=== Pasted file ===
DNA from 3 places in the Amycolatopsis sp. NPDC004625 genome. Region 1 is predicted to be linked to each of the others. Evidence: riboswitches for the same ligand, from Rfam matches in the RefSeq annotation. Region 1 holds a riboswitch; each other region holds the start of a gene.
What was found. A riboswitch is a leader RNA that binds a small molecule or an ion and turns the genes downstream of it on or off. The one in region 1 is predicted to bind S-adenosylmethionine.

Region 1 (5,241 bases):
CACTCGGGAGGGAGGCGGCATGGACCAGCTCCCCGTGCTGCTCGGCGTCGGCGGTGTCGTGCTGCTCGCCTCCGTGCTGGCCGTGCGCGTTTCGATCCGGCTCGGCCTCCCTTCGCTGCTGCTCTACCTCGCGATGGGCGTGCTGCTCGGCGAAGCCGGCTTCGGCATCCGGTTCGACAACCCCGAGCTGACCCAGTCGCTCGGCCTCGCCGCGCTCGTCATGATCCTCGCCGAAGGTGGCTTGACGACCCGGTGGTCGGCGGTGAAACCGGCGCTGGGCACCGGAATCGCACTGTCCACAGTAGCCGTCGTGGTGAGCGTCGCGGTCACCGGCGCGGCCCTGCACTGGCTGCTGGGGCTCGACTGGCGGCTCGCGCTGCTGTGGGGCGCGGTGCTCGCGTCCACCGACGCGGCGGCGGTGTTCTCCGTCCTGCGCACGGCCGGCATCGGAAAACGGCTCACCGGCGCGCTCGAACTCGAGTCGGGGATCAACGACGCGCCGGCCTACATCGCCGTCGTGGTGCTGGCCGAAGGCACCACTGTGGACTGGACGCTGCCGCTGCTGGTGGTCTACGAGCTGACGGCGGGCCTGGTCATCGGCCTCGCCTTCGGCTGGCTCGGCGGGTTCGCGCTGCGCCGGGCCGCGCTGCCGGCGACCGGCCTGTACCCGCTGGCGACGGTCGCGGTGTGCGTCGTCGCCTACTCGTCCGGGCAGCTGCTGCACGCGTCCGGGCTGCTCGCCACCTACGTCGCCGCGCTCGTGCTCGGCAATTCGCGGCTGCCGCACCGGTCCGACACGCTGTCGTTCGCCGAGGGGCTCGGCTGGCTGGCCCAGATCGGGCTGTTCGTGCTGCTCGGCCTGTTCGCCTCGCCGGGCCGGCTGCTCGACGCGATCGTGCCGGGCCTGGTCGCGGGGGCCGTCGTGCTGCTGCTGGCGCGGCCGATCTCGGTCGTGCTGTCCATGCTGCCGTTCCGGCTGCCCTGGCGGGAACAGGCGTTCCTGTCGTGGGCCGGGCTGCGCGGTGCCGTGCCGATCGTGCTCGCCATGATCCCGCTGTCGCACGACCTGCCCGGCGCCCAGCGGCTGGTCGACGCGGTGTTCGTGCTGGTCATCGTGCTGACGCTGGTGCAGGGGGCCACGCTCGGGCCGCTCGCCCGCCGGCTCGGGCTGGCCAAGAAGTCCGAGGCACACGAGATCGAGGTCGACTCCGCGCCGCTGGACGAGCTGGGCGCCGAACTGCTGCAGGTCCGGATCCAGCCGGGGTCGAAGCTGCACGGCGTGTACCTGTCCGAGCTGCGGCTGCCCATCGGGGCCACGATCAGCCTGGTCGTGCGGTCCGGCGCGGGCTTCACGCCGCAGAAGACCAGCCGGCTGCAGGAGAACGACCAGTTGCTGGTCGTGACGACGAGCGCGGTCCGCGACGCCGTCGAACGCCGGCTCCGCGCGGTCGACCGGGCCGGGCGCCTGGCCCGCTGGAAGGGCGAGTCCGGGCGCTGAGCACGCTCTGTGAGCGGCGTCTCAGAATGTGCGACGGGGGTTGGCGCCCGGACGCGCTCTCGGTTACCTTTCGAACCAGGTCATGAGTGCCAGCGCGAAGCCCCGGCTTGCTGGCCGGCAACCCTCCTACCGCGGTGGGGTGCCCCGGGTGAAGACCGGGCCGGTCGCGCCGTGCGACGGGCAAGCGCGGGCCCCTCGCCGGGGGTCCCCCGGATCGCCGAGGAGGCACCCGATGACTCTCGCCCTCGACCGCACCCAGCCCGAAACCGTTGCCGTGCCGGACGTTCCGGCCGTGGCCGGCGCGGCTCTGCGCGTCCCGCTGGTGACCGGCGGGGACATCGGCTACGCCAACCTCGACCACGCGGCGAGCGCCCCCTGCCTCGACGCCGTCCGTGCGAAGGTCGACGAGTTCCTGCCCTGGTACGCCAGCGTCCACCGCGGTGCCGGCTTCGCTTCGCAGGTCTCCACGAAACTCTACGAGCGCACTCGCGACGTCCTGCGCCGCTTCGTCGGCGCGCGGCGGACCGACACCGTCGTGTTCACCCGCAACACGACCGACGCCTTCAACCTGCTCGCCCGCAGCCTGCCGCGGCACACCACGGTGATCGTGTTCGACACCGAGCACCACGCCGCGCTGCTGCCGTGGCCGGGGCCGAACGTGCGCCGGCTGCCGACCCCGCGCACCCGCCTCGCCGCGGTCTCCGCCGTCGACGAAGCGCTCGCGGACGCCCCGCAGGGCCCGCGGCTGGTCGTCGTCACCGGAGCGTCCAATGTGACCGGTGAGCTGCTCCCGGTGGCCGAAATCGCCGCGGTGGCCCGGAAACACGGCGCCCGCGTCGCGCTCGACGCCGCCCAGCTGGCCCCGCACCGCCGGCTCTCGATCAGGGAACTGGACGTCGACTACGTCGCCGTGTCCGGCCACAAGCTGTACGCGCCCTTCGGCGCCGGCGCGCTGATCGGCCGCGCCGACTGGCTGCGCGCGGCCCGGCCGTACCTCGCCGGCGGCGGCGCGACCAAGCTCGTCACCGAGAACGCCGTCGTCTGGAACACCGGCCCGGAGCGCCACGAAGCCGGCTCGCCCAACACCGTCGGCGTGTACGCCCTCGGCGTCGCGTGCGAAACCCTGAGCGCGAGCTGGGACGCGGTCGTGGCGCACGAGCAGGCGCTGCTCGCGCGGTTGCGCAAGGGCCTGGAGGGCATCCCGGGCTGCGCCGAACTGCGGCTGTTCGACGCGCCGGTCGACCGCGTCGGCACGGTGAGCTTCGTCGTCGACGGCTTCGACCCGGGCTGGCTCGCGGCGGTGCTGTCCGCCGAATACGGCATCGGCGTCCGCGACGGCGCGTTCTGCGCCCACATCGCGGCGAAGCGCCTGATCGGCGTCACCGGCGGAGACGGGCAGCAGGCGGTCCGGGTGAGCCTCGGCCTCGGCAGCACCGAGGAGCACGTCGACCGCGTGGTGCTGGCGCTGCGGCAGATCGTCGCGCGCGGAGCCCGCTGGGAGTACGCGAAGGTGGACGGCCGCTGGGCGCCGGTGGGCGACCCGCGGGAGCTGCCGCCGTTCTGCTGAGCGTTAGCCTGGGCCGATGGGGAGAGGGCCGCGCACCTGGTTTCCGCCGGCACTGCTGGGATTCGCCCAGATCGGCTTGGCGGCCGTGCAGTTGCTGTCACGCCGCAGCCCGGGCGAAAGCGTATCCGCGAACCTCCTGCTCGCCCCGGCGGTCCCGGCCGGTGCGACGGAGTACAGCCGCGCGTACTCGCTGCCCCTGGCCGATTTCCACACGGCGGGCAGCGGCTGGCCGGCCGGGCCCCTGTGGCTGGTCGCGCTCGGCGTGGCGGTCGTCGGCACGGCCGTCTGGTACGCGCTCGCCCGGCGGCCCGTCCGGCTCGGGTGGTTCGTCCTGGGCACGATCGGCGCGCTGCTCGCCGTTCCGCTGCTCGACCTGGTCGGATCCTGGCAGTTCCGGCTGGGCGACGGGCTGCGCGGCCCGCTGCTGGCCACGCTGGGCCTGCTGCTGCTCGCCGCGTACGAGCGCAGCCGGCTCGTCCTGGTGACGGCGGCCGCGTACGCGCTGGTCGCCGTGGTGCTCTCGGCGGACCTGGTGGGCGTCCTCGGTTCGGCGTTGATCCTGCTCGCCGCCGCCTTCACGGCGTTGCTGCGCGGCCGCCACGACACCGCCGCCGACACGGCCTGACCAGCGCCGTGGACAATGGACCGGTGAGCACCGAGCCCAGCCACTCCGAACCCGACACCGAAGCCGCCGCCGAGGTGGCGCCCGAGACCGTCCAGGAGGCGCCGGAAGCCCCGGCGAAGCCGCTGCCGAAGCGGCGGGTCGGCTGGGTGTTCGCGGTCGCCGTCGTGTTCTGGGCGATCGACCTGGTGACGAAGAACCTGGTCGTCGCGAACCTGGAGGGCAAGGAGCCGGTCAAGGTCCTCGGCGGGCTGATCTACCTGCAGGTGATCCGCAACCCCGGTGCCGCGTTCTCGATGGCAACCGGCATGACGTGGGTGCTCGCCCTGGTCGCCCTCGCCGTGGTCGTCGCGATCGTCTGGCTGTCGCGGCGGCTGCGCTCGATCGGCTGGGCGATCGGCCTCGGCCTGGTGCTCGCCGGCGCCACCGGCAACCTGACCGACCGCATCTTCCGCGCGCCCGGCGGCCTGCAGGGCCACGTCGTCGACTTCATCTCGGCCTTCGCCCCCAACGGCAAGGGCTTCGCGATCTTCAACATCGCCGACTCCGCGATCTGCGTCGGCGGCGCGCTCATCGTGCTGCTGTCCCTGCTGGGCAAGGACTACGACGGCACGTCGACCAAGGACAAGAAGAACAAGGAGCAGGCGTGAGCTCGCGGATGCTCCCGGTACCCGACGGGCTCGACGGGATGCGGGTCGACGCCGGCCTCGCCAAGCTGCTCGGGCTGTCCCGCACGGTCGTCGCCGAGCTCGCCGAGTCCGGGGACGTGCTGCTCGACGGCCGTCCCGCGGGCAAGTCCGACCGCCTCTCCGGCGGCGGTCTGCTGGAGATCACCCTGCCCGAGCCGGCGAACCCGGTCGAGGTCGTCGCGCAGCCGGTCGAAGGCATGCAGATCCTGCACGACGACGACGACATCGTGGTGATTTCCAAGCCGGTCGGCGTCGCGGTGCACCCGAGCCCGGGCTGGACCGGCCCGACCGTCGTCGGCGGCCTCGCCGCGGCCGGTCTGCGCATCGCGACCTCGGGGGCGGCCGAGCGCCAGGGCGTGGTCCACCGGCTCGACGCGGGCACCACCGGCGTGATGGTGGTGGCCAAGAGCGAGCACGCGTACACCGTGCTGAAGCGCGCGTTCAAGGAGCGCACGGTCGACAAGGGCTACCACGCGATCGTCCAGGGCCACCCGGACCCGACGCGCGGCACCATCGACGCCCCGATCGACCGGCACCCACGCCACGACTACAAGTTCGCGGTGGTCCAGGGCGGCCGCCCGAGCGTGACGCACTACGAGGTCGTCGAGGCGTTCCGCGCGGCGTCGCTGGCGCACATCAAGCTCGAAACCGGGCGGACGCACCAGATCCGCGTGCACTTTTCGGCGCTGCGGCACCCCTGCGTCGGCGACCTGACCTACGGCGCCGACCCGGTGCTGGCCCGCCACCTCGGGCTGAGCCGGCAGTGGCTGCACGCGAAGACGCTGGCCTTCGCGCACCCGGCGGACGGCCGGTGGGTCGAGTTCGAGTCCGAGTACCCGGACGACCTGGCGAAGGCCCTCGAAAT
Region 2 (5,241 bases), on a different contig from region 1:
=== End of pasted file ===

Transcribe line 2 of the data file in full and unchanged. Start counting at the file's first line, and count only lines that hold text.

What was found. A riboswitch is a leader RNA that binds a small molecule or an ion and turns the genes downstream of it on or off. The one in region 1 is predicted to bind S-adenosylmethionine.